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Old 04-05-2001, 03:06 PM   #1
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Question What is the scoop on the "Ipuwer Papyrus" re: the Plagues of Egypt?

This may be old hat to some, but...

I was looking for what extra-biblical evidence there is for the Plagues of Egypt as told in the Old Testament story of Exodus. I started searching at encarta.msn.com to begin my little quest, and I seem to have hit upon some startling evidence for its truth in something called the "Ipuwer Papyrus", which is talked about at: http://www.ohr.org.il/special/pesach/ipuwer.htm

This website was linked from an MS Encarta search.

What is the deal with this? The way this appears, there is strong corroboration that the plagues of Egypt actually took place. Can anyone else shed some more light on this for me?

Thanks!
 
Old 04-05-2001, 03:33 PM   #2
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To me it looks like a haox of some kind, never even saw anything about this on any of those great ancient mysteries shows I like so much, including the really dumb ones. Ask someone at expertcentral.com they have Egyptologists & historians. I know a lot of cultures have tales similar to this, the Sumerians had the 'Lament of Ur' & 'the Lament of Inanna' which sound similar. I have heard some suggest that the 'Plagues' were caused by a natural disaster such as when a volcano blew up & destroyed Minoa or Thera (?) Thats as close as anything I've ever seen to this except Velokowski's "When Worlds Collide" which is considered bogus.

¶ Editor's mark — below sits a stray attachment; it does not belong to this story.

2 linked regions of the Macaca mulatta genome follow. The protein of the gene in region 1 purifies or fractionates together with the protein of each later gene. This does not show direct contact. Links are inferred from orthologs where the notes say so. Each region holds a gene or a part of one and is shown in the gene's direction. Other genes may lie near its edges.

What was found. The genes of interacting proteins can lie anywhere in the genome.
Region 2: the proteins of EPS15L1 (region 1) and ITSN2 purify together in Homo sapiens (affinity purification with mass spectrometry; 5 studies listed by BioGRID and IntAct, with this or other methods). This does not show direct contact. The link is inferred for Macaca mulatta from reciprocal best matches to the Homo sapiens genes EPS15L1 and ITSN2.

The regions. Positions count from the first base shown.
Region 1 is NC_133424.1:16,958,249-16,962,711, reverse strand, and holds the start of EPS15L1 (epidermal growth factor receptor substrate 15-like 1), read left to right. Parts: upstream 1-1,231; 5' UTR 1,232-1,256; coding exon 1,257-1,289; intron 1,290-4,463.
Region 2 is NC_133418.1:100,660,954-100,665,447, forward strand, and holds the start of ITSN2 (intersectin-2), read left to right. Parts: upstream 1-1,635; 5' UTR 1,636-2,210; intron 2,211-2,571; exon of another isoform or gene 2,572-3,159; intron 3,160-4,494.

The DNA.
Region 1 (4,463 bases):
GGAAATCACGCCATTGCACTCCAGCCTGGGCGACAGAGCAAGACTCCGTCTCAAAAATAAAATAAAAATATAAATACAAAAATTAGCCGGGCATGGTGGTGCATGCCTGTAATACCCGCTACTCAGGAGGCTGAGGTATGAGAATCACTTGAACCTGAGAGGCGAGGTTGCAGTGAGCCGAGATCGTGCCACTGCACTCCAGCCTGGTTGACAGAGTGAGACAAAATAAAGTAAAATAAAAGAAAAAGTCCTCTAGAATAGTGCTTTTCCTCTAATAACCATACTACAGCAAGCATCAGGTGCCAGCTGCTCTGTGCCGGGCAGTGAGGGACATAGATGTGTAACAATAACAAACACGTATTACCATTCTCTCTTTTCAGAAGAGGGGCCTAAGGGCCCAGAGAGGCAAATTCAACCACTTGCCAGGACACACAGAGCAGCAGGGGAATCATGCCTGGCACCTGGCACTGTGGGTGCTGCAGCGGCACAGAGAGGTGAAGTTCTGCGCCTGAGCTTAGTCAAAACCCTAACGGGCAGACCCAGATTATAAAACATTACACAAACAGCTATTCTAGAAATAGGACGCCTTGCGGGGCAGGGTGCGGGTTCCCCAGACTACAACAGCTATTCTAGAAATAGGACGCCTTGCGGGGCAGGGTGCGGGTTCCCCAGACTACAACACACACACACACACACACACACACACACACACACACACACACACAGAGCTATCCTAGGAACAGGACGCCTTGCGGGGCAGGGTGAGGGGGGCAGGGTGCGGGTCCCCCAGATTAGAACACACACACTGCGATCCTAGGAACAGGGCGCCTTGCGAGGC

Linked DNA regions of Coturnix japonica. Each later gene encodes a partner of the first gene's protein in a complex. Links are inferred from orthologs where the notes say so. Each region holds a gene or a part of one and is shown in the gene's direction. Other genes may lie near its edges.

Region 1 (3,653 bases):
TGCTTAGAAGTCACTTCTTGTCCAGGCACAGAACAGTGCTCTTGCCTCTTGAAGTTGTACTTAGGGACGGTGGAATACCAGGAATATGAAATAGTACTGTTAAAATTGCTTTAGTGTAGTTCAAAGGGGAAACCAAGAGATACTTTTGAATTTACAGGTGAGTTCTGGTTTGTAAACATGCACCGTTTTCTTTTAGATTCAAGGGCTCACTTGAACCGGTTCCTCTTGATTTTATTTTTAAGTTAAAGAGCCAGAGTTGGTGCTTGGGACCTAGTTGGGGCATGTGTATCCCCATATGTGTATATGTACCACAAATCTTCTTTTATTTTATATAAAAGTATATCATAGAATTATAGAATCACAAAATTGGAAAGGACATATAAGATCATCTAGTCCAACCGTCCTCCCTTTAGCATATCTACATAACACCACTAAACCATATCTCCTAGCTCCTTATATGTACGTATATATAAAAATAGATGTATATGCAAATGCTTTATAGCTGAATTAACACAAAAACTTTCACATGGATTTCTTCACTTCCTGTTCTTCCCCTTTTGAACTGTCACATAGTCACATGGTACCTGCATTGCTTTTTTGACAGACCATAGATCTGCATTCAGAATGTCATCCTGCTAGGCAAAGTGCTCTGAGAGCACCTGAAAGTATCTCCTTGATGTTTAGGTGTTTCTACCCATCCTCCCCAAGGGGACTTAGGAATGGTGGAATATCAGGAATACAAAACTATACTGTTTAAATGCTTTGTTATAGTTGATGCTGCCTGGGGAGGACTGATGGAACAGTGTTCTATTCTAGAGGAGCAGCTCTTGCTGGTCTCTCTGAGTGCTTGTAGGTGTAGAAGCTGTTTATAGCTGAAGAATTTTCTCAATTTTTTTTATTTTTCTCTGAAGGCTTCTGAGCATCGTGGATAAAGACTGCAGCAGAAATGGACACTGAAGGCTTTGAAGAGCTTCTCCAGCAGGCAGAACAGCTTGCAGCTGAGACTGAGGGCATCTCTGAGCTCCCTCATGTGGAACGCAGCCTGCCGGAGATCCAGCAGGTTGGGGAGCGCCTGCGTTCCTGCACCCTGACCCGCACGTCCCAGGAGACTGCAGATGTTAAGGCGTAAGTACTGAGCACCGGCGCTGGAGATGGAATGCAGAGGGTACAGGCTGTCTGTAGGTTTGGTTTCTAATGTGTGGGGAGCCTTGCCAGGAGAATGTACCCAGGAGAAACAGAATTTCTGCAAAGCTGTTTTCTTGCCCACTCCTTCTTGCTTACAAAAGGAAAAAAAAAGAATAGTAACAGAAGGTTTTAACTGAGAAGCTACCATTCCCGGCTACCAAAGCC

Old 04-05-2001, 05:05 PM   #3
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I did a Google search, and the papyrus appears to be real, but implications drawn from it may not be. E.g., it was a favorite of Velikovsky.

The most reasonable item I found was a reprint of an article about a medical doctor analysing the papyrus for evidence of early diseases, with this comment:
Quote:
<font face="Verdana, Arial" size="2">
But Marr's use of the Ipuwer papyrus as evidence that things like plagues actually occurred has irked at least one Egyptologist, who says the papyrus is an ethical guide, not a document of historical events.